Int J Angiol 2011 Mar;20(1):25-32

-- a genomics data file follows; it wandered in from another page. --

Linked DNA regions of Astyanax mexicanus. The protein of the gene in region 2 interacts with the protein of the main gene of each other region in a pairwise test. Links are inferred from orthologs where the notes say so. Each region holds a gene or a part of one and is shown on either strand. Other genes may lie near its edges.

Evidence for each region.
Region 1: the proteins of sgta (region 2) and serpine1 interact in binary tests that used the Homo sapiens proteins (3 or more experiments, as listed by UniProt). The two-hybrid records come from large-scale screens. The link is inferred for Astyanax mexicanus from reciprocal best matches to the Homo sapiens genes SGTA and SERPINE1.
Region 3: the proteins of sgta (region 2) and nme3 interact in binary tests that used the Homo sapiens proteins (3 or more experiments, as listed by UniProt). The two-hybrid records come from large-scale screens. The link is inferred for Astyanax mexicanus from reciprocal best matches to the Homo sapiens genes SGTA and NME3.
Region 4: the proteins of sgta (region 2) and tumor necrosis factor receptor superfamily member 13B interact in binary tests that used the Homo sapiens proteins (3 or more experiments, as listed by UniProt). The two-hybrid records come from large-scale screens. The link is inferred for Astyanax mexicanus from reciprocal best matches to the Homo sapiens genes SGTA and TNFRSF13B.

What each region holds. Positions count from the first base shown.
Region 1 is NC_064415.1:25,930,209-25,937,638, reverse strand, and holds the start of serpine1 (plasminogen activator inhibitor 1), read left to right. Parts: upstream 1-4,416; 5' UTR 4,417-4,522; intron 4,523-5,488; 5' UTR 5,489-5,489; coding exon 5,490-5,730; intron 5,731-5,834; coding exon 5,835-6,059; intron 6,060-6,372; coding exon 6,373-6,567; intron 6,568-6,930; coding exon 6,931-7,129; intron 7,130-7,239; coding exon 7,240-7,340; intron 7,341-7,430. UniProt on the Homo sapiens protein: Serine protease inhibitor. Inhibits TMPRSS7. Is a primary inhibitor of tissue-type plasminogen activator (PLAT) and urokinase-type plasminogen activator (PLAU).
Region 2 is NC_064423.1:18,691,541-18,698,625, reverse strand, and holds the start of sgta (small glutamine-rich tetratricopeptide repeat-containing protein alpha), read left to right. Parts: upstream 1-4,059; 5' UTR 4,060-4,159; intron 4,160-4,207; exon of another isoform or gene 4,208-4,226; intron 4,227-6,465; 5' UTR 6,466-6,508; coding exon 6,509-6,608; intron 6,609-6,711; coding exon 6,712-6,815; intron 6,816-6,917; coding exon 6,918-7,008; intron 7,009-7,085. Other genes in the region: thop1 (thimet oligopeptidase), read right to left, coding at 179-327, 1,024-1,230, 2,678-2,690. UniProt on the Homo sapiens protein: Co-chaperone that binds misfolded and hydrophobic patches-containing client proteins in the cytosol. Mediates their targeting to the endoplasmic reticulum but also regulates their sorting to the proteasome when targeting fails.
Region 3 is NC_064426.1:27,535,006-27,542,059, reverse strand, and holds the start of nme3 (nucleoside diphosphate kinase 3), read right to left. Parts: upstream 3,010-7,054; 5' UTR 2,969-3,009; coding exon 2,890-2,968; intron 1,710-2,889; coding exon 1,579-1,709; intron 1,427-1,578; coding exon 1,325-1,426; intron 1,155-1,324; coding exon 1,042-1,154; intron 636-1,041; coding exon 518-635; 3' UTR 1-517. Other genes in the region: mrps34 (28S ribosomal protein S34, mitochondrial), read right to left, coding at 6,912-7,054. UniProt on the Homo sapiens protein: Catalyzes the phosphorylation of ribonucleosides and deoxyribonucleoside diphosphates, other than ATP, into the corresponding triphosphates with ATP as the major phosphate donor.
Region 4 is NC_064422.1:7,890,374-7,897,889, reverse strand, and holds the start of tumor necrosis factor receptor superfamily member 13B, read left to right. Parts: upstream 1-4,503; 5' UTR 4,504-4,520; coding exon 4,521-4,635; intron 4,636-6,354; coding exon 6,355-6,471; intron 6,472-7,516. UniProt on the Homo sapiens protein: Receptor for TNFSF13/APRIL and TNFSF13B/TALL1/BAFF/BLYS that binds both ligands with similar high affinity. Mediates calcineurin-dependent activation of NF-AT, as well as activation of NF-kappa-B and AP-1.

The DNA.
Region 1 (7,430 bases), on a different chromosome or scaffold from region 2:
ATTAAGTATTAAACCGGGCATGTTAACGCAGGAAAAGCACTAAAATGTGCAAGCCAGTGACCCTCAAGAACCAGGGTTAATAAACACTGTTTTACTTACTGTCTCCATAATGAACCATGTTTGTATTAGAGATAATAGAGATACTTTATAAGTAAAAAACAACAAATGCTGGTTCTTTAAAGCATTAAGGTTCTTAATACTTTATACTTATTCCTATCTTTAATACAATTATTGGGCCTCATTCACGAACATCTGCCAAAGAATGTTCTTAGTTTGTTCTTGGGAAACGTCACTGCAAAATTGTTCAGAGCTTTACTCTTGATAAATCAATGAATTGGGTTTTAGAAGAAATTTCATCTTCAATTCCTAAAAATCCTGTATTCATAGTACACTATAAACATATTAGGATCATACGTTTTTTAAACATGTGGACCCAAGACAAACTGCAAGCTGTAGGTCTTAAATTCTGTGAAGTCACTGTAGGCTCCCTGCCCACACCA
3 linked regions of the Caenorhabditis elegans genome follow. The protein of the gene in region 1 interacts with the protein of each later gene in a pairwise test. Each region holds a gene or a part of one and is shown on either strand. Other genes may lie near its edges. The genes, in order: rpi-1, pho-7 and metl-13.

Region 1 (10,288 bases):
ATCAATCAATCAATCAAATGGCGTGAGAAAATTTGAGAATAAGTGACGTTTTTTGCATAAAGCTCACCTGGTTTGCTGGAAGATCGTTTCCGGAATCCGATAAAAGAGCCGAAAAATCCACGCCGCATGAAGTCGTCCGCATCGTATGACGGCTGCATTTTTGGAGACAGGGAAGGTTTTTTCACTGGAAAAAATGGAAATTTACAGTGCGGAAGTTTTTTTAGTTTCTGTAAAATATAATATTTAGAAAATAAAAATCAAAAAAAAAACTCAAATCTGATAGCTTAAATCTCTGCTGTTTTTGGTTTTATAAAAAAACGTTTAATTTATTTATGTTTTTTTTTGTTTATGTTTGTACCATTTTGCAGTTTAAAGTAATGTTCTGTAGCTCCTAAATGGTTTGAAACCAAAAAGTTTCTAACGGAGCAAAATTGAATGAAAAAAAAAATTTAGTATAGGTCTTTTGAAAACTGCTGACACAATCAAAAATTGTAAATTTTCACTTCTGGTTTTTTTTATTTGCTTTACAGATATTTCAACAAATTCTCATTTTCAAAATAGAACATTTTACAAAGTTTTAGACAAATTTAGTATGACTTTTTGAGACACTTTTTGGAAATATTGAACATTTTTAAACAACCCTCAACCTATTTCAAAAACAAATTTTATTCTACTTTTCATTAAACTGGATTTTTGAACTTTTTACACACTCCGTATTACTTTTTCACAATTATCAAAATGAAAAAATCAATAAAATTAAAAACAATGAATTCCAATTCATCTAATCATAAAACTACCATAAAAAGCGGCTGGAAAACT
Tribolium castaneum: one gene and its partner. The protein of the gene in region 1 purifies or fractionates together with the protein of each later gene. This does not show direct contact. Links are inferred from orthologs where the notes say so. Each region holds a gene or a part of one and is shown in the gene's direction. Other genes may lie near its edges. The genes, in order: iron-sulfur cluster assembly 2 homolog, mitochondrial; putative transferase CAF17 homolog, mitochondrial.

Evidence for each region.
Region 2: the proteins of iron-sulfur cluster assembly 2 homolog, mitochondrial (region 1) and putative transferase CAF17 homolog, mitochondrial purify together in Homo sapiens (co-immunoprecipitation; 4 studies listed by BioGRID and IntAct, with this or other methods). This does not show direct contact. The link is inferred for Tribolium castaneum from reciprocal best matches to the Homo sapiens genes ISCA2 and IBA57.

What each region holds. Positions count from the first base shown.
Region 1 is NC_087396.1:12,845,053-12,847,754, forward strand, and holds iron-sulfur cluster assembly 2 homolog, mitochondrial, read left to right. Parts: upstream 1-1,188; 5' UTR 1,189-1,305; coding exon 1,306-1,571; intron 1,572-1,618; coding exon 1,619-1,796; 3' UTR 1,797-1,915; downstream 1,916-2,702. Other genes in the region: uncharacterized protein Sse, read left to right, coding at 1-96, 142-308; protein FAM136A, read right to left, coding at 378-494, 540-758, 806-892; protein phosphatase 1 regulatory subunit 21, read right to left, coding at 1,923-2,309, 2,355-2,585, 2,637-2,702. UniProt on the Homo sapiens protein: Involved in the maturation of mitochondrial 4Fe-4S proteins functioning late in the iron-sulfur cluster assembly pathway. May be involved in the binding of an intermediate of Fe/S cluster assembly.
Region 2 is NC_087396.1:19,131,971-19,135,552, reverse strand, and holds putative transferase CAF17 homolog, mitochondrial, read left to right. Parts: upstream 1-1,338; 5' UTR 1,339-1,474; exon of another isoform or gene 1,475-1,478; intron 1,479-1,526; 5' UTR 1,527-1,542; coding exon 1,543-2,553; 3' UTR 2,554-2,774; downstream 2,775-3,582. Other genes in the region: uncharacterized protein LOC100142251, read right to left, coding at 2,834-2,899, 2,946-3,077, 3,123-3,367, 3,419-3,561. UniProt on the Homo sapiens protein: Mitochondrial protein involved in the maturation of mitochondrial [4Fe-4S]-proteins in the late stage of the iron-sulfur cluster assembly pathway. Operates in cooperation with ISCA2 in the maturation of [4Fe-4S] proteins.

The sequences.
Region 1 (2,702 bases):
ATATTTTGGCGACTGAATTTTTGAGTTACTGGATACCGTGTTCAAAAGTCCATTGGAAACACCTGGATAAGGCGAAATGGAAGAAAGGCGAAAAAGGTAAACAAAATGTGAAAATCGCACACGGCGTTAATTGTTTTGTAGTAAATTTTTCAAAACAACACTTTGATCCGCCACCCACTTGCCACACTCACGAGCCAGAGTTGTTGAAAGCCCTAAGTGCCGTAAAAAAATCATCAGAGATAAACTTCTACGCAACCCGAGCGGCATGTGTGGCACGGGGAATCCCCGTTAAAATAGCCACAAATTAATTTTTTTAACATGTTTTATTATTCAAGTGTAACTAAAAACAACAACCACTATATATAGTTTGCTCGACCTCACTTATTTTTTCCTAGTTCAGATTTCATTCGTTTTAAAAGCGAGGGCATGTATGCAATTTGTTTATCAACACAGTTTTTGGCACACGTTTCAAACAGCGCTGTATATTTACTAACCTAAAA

Subclinical microemboli documented on diffusion-weighted magnetic resonance imaging (DWI) are common following carotid artery stenting (CAS) procedures despite absence of neurological symptoms. This study was to evaluate risk factors predictive of microemboli in patients undergoing protected CAS with a distal embolic protection device. All CAS patients who received pre- and postprocedural magnetic resonance imaging (MRI) evaluations for carotid interventions at a single academic institution from July 2004 to December 2008 were examined. Microemboli were defined by new hyperintensities on postoperative DWI with corresponding decreased diffusion. Risk factors including patient demographics, medical comorbidities, clinical symptoms, lesion morphologies, and perioperative information were examined, and logistic regression analyses were utilized to determine predictors of CAS-related microemboli. A total of 204 patients underwent carotid interventions (76 CAS and 128 carotid endarterectomies) during the study period; 167 of them, including 67 CAS patients, received both preoperative and postoperative MRIs. Among those who underwent protected CAS, the incidence of microemboli was 46.3% despite a relative low incidence of associated neurological symptoms (2.9%). Univariate and multivariate regression analyses showed that date of procedure (odds ratio [OR] 30.6 and p = 0.019) and preoperative transient ischemic attack symptoms (OR 9.24 and p = 0.009) were independent predictors of developing postoperative changes on DWI in the ipsilateral hemisphere, and age >76 years was predictive of having new lesions on DWI in the contralateral hemisphere (OR 6.11 and p = 0.026). Our study underscores that certain risk factors are significantly associated with CAS-related microemboli and that physician experience and patient selection are essential in improving outcome of CAS procedures.